Eakin warned in September that this year had the potential to be also one of the worst bleaching seasons for some reefs in the Caribbean. It follows hard on the heels of the 2005 bleaching which caused record losses to Caribbean reefs, according to a collaborative study published a couple of weeks ago.  More than 80 percent of surveyed corals bleached and over 40 percent of the total surveyed died as a result of the 2005 event. It will be a while before the effects of this year’s bleaching can be measured, but it is already apparent that in some locations this year’s event is worse than the event in 2005. Not only are temperatures causing further damage to reefs hit hard during the 2005 event, but new locations have also been impacted.

Eakin’s comment on the release of the study of the 2005 impacts:

’This severe, widespread bleaching and mortality will undoubtedly have long-term consequences for reef ecosystems, and events like this are likely to become more common as the climate warms.’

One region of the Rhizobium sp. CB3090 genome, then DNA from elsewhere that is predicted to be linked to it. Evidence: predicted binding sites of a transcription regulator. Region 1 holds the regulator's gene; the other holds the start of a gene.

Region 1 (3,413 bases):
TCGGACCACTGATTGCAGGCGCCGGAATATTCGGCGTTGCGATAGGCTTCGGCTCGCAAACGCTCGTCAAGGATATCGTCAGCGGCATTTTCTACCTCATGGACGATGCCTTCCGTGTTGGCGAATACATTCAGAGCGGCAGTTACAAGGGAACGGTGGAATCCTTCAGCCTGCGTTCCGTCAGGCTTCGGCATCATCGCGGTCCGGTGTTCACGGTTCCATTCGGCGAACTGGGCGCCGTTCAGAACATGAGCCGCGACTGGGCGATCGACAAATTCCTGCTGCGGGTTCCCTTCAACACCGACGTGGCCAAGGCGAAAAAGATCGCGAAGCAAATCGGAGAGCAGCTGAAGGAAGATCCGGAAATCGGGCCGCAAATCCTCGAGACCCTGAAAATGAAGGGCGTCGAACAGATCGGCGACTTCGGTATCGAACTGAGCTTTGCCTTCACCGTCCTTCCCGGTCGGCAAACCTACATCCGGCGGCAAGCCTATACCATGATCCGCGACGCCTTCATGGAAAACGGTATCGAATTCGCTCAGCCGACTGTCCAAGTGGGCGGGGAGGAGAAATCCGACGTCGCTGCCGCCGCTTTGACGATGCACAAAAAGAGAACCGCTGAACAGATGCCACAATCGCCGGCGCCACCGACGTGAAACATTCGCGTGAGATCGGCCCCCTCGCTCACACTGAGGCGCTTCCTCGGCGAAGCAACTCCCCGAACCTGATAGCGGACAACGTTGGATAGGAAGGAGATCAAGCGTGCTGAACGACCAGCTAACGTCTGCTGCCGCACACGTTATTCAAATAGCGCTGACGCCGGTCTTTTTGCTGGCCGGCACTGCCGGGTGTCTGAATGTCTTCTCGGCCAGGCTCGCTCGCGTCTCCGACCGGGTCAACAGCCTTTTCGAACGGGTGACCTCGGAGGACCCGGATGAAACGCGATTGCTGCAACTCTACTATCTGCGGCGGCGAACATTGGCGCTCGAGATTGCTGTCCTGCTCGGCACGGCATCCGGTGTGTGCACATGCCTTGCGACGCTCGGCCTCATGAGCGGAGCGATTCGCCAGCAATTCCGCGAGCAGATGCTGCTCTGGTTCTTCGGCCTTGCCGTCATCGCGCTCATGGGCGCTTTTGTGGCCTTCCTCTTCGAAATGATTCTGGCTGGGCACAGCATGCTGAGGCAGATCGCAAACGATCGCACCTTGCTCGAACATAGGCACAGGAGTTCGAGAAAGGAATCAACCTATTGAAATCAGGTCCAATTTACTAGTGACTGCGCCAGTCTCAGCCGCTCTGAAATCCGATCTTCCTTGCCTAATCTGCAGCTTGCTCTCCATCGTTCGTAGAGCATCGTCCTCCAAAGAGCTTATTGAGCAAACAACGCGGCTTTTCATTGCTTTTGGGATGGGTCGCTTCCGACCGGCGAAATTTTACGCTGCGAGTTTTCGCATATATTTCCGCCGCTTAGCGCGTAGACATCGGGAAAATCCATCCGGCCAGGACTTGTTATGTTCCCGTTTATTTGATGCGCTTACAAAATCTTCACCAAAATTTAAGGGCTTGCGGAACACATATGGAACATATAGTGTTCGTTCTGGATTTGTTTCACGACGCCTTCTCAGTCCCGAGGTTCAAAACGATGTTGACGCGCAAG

Bleaching is a consequence of a warming ocean, but it’s not the only adverse effect of global warming on corals. The other major impact is from the increase in ocean acidification as carbon dioxide emissions continue to rise. The double whammy is very clearly explained by Australian scientist and coral reef expert John Veron in his 2009 lecture to the Royal Society. I summarised his content in this post last year, and suggest any readers who’d like a longer explanation of what bleaching and acidification mean for the future of coral reefs take a look at it. The link to the video of the lecture provided in the post is outdated, but this link will get you there if you want to hear him in person. He is sombre about the outlook for coral reefs if greenhouse gas concentrations continue to rise, and nothing that has happened this year suggests he is getting it wrong.